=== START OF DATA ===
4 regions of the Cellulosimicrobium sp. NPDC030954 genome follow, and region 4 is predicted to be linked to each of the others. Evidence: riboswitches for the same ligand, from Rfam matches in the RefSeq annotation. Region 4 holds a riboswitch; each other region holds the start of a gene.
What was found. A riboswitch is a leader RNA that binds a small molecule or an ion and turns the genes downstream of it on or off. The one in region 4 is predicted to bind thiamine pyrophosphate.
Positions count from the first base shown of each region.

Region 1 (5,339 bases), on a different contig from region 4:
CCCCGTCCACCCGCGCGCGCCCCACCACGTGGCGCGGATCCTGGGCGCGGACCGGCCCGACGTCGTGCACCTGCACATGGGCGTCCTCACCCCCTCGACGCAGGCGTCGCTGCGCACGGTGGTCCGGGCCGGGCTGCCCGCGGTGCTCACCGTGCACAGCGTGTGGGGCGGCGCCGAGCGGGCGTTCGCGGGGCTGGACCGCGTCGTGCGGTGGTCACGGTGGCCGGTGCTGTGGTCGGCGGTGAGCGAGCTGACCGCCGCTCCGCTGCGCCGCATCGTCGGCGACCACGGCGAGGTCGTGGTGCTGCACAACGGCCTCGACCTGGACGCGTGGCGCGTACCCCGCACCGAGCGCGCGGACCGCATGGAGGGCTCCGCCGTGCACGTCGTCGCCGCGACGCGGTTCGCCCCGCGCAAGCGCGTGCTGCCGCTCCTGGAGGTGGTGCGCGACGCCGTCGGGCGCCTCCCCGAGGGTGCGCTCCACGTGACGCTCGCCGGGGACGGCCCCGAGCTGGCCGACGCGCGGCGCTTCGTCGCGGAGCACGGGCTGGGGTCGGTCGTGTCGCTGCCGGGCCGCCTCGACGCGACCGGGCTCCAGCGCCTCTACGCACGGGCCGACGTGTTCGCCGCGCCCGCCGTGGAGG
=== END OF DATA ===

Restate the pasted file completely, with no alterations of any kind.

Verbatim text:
4 regions of the Cellulosimicrobium sp. NPDC030954 genome follow, and region 4 is predicted to be linked to each of the others. Evidence: riboswitches for the same ligand, from Rfam matches in the RefSeq annotation. Region 4 holds a riboswitch; each other region holds the start of a gene.
What was found. A riboswitch is a leader RNA that binds a small molecule or an ion and turns the genes downstream of it on or off. The one in region 4 is predicted to bind thiamine pyrophosphate.
Positions count from the first base shown of each region.

Region 1 (5,339 bases), on a different contig from region 4:
CCCCGTCCACCCGCGCGCGCCCCACCACGTGGCGCGGATCCTGGGCGCGGACCGGCCCGACGTCGTGCACCTGCACATGGGCGTCCTCACCCCCTCGACGCAGGCGTCGCTGCGCACGGTGGTCCGGGCCGGGCTGCCCGCGGTGCTCACCGTGCACAGCGTGTGGGGCGGCGCCGAGCGGGCGTTCGCGGGGCTGGACCGCGTCGTGCGGTGGTCACGGTGGCCGGTGCTGTGGTCGGCGGTGAGCGAGCTGACCGCCGCTCCGCTGCGCCGCATCGTCGGCGACCACGGCGAGGTCGTGGTGCTGCACAACGGCCTCGACCTGGACGCGTGGCGCGTACCCCGCACCGAGCGCGCGGACCGCATGGAGGGCTCCGCCGTGCACGTCGTCGCCGCGACGCGGTTCGCCCCGCGCAAGCGCGTGCTGCCGCTCCTGGAGGTGGTGCGCGACGCCGTCGGGCGCCTCCCCGAGGGTGCGCTCCACGTGACGCTCGCCGGGGACGGCCCCGAGCTGGCCGACGCGCGGCGCTTCGTCGCGGAGCACGGGCTGGGGTCGGTCGTGTCGCTGCCGGGCCGCCTCGACGCGACCGGGCTCCAGCGCCTCTACGCACGGGCCGACGTGTTCGCCGCGCCCGCCGTGGAGG